I had intended to exhume ‘humiliation’ and continue the forensic operations on the corpse of L. ‘humus’ today! However, this morning as I came to school, and after several days of contemplating the state word study in schools in general and ours in particular, I wondered what I’d say to someone who asked why study words ?
I could state that I believe that word study skills are vital in developing reading and writing, that through word study you deal with history, philosophy, literature and science. I could argue that it is in discerning morphemes and justifying these, students discover other related words and a vital strategy to understand unfamiliar words encountered in reading. I could argue that this investigative approach promotes a scholarly use of resources as students follow leads down the byways and highways of time to identify the roots and the other base elements that spring from these roots to unearth a connection to hundreds of words connected in meaning. I too could argue that this investigative approach to word study is rigorous and develops an understanding of the subtle shades of meaning between synonyms, or that this approach develops authentic learning partnerships where critical thinking is intrinsic. I could argue that in studying one word you study hundreds of words. I could go down the ‘Common Core’ route and show that open ended investigative word study addresses the standards and benchmarks such as ‘Determine the meaning of words and phrases as they are used in a text, including figurative and connotative meanings’. Ultimately however, I believe word study develops a love of words where students begin to feel the power of words and begin to use words well . It was from rambling musings such as this that I remembered Robert Pirosh’s job application! Go immediately to Inky Fool!
So today a pause in ‘humiliation’. Inspired by Pirosh, we deconstructed his writing to shamelessly steal, plunder and plagiarize, to follow his pattern and develop our own homage to words and word- play , to wallow in the sheer exuberance and sound of words. A 15 minute romp through the thesaurus unearthed this treasure trove as students tasted and played around with the words they found there. Below are our first two line drafts…to be finished later and in a different format.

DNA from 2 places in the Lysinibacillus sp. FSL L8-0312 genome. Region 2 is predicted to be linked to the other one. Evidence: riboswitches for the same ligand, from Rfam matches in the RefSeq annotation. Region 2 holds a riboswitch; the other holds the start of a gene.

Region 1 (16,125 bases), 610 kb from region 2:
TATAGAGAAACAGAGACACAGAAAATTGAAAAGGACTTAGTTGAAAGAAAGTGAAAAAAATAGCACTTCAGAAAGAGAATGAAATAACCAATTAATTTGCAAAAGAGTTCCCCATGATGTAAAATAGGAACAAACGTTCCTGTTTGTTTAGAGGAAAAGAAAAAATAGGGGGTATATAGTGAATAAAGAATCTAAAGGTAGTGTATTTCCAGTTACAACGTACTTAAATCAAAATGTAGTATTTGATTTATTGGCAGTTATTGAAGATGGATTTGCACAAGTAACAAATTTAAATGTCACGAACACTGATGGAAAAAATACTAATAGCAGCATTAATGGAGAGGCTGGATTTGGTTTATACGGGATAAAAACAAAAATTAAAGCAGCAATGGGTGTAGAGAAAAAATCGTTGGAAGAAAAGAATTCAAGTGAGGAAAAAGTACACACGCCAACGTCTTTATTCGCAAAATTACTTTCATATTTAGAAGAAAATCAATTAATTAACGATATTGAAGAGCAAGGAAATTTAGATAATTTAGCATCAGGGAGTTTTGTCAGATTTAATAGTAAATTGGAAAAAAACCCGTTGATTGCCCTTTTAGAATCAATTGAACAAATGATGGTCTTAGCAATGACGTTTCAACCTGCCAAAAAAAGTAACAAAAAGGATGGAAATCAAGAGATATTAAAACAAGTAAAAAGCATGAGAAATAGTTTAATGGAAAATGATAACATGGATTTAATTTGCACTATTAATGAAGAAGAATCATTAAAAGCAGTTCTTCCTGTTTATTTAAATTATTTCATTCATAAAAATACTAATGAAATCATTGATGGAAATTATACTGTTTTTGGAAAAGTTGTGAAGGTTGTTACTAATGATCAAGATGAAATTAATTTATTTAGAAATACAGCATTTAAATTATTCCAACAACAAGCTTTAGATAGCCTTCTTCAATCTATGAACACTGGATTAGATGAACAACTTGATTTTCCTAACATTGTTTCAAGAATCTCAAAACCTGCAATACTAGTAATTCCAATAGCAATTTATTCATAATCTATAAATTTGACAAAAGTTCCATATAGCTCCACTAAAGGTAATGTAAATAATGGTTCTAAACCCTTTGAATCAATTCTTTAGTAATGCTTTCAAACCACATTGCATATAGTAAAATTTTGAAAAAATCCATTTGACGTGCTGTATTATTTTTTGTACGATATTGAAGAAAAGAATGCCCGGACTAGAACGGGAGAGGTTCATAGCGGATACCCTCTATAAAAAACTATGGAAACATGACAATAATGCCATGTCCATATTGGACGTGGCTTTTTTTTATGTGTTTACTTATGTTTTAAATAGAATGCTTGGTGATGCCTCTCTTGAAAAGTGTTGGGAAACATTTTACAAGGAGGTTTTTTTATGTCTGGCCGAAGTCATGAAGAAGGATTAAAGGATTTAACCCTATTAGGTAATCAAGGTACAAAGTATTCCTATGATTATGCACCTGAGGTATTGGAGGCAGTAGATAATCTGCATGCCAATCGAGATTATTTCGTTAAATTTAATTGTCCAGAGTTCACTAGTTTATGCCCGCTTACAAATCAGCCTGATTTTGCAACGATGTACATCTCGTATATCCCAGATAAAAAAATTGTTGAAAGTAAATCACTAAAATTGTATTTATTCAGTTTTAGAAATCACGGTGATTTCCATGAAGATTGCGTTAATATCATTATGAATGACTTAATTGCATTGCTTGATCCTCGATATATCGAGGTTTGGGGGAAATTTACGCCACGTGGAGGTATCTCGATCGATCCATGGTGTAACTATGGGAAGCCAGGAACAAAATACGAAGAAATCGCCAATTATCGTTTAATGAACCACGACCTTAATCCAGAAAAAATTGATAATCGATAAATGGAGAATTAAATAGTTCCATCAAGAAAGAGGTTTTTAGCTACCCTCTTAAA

And from my other humanities class:
And why the painted faces? Our school is host to an inter-school tournament for the noble game of rugby! Wahoo! We have gone rugby mad.. and yet our Nerds, despite their clamouring to watch the game, did not know the origins of this word, nor the term ‘toponym’, – so Liam, an avid rugby fan to the rescue!
Below read Billy Collins’s homage to words and plea for their release from confinement in thesauri! I would go further and say in our classrooms set the words free from martialling and trammelling by spurious categorization such as frequency, letter strings, ‘look-cover-write-check’ lists, tricky word brandings, and rhyme.
It could be the name of a prehistoric beast
that roamed the Paleozoic earth, rising up
on its hind legs to show off its large vocabulary,
or some lover in a myth who is metamorphosed into a book.
It means treasury, but it is just a place
where words congregate with their relatives,
a big park where hundreds of family reunions
are always being held,
house, home, abode, dwelling, lodgings, and digs,
all sharing the same picnic basket and thermos;
hairy, hirsute, woolly, furry, fleecy, and shaggy
all running a sack race or throwing horseshoes,
inert, static, motionless, fixed and immobile
standing and kneeling in rows for a group photograph.
Here father is next to sire and brother close
to sibling, separated only by fine shades of meaning.
And every group has its odd cousin, the one
who traveled the farthest to be here:
astereognosis, polydipsia, or some eleven
syllable, unpronounceable substitute for the word tool.
Even their own relatives have to squint at their name tags.
I can see my own copy up on a high shelf.
I rarely open it, because I know there is no
such thing as a synonym and because I get nervous
around people who always assemble with their own kind,
forming clubs and nailing signs to closed front doors
while others huddle alone in the dark streets.
I would rather see words out on their own, away
from their families and the warehouse of Roget,
wandering the world where they sometimes fall
in love with a completely different word.
Surely, you have seen pairs of them standing forever
next to each other on the same line inside a poem,
a small chapel where weddings like these,
between perfect strangers, can take place.
Listent to the audio of Billy Collins reading this poem here:
Image: Mystery book art where words were freed from the page that had Edinburgh in a flutter. Read more here at The Guardian